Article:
Review: Opal Canyon's sonic approach
BRATTLEBORO — Debra DeMuth's earliest performances occurred as a pre-teen, in her living room, after her family would leave the house to watch her brother play sports. "I couldn't wait for my family to go ... so I could set up the pillows, pretend they were my audience, put on a record and sing my heart out. The records varied from The Supremes, Dusty Springfield, Patsy Cline, Loretta Lynn and some '70s hits like Neil Sedaka and Carole King. I loved it all."
These days, DeMuth is singing her own songs (as well as some tasty covers) fronting Opal Canyon, who will be bringing their soulful, psychedelic-tinged country to real human beings (rather than pillows) at The Stone Church this Saturday on a bill that includes Fancy Trash and Sun Parade's Chris Marlon Jennings.
The recently formed band features her husband and Fancy Trash frontman Dave Houghton on vocals and guitar, backed by an all-star ensemble that includes the venerable Ray Mason on bass, Bob Hennessey adding guitar and mandolin, and drummer Jason Smith.
Opal Canyon grew organically from And The Neighbors, which began as a DeMuth/Houghton duet. "We would open for Fancy Trash gigs and soon found that having the rhythm section behind us felt right," recalled DeMuth who shrugs off any suggestion that she is fronting a `supergroup.' "So, when I started writing songs again, Dave was hearing more instrumentation. We first added Bob Hennessy who played mandolin on the And The Neighbors record. Jason Smith was our obvious choice for drummer having played with Dave since high school in Keene (N.H.). The legendary Ray Mason came on board because he really enjoyed and appreciated my writing and melodies ... The guys teach me something new every gig and their support has grown my confidence and ability to deliver on stage."
The band has enjoyed positive press and grown its fanbase this summer with gigs in Woodstock and Boston as well as a prestigious opening slot for Los Lobos. Their debut record, "Beauty and Loss" is getting some airplay on a couple of area radio stations.
I asked Houghton about Opal Canyon's sonic approach. "We wanted to create a sense of place with the music. A place you could escape to. Debra writes country-based songs and really has a country-tinged voice. So, we wanted to put these elements together to create "modern country with a psychedelic escape."
DeMuth talked about the inspiration for her songs. "I began in music as a writer so my influences early on were from poetry, essays, and books. Mary Oliver, Anne Sexton, EE Cummings, Joan Didion ... finding language that can move me in the way that it expresses an emotion or experience is an ongoing quest. Lyrically, I am influenced by my day-to-day life as a mother, therapist, wife, daughter, friend - the every day. I use the words and melody to channel an emotion I'm having ... A lot of the record reflects my changing relationships with my sons as they grow from boys to young men. I realized that I am now the mother of men. The joy and sadness of that realization is where the title of the album comes from, "Beauty and Loss."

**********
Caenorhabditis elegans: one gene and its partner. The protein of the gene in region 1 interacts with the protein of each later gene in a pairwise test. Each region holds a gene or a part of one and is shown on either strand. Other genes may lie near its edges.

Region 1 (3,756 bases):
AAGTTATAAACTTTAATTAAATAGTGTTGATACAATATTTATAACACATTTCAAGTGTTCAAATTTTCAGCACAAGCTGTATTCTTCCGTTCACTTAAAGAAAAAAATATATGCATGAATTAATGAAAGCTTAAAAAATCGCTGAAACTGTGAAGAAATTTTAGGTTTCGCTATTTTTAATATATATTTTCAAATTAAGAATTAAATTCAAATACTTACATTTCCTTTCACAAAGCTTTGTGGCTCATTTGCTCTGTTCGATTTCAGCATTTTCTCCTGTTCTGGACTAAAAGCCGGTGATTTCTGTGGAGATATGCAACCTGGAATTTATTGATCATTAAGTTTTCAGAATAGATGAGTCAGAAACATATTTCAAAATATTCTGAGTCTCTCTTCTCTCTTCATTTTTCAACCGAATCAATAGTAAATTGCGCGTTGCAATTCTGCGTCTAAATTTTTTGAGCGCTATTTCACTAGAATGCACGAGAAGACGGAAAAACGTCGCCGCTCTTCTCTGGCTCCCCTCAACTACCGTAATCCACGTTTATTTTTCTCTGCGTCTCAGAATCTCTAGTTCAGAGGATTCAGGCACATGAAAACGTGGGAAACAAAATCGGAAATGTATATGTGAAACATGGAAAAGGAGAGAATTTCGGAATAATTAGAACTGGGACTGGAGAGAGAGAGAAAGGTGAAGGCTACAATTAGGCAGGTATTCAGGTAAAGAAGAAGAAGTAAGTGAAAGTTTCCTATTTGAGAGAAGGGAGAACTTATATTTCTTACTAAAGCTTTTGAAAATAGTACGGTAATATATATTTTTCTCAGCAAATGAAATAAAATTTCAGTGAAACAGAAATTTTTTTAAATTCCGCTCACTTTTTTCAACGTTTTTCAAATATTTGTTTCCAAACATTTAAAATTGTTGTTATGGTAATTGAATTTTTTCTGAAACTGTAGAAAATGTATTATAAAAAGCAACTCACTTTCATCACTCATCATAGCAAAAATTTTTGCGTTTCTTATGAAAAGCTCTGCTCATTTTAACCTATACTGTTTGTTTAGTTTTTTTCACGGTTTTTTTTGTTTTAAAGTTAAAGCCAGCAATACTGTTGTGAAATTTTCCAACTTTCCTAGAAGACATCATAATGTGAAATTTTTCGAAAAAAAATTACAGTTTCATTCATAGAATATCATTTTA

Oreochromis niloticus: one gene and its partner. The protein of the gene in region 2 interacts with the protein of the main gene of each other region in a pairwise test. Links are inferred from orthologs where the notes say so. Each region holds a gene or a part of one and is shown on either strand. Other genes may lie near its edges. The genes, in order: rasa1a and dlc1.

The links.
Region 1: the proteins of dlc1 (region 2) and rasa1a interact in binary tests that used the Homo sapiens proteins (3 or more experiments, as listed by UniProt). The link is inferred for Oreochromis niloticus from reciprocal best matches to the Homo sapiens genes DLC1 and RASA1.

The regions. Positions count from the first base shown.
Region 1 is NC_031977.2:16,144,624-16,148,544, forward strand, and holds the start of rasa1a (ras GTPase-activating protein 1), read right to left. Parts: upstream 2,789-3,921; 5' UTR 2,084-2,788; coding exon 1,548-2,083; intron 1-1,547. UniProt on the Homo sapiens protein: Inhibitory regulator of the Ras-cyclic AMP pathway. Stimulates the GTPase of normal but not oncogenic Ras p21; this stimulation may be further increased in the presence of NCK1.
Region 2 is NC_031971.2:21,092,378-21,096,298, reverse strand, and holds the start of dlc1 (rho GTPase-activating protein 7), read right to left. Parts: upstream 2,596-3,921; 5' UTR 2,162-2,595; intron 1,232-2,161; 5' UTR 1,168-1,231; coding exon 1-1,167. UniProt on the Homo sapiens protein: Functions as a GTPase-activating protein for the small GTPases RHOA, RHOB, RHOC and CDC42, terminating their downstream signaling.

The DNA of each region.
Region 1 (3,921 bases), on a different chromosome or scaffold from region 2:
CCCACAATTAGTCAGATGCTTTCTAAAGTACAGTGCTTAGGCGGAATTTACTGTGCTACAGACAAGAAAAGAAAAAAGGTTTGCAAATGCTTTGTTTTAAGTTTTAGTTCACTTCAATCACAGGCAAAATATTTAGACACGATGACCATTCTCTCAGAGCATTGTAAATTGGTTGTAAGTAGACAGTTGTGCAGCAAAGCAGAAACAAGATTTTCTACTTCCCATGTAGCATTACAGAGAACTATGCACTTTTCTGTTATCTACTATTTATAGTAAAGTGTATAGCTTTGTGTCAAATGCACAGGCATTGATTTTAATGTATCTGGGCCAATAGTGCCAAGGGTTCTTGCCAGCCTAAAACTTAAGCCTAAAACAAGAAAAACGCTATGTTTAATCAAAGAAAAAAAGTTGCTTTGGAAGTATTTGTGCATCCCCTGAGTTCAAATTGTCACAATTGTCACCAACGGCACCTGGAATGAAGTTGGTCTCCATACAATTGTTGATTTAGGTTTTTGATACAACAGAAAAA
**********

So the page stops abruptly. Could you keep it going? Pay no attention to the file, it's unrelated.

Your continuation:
As for Fancy Trash? Houghton reflected on his expanding vision for the band and how it's sound has grown over the years. "We are in our 17th year and have some exciting new songs just completed. Fancy Trash started as an Americana, roots-based band with. Now, we are more rock-based with a bigger sound. I like to call it, "folk-thrash."
DeMuth is chomping at the bit to bring her crack band to southern Vermont. "We are ready and psyched to premiere Opal Canyon at The Stone Church. We think that our modern country groove will connect with the vibe of Brattleboro. Fancy Trash will add some sonic edge and Chris Marlon Jennings of Sun Parade will add melodic pop to the night. All in all, it will be a fantastic night in a beautiful venue."
Opal Canyon/ Fancy Trash/ Chris Marlon Jennings: Saturday, Sept. 14, at 8 p.m. at The Stone Church, 210 Main St. Tickets are $10 at stonechurchvt.com or 802-579-9960.
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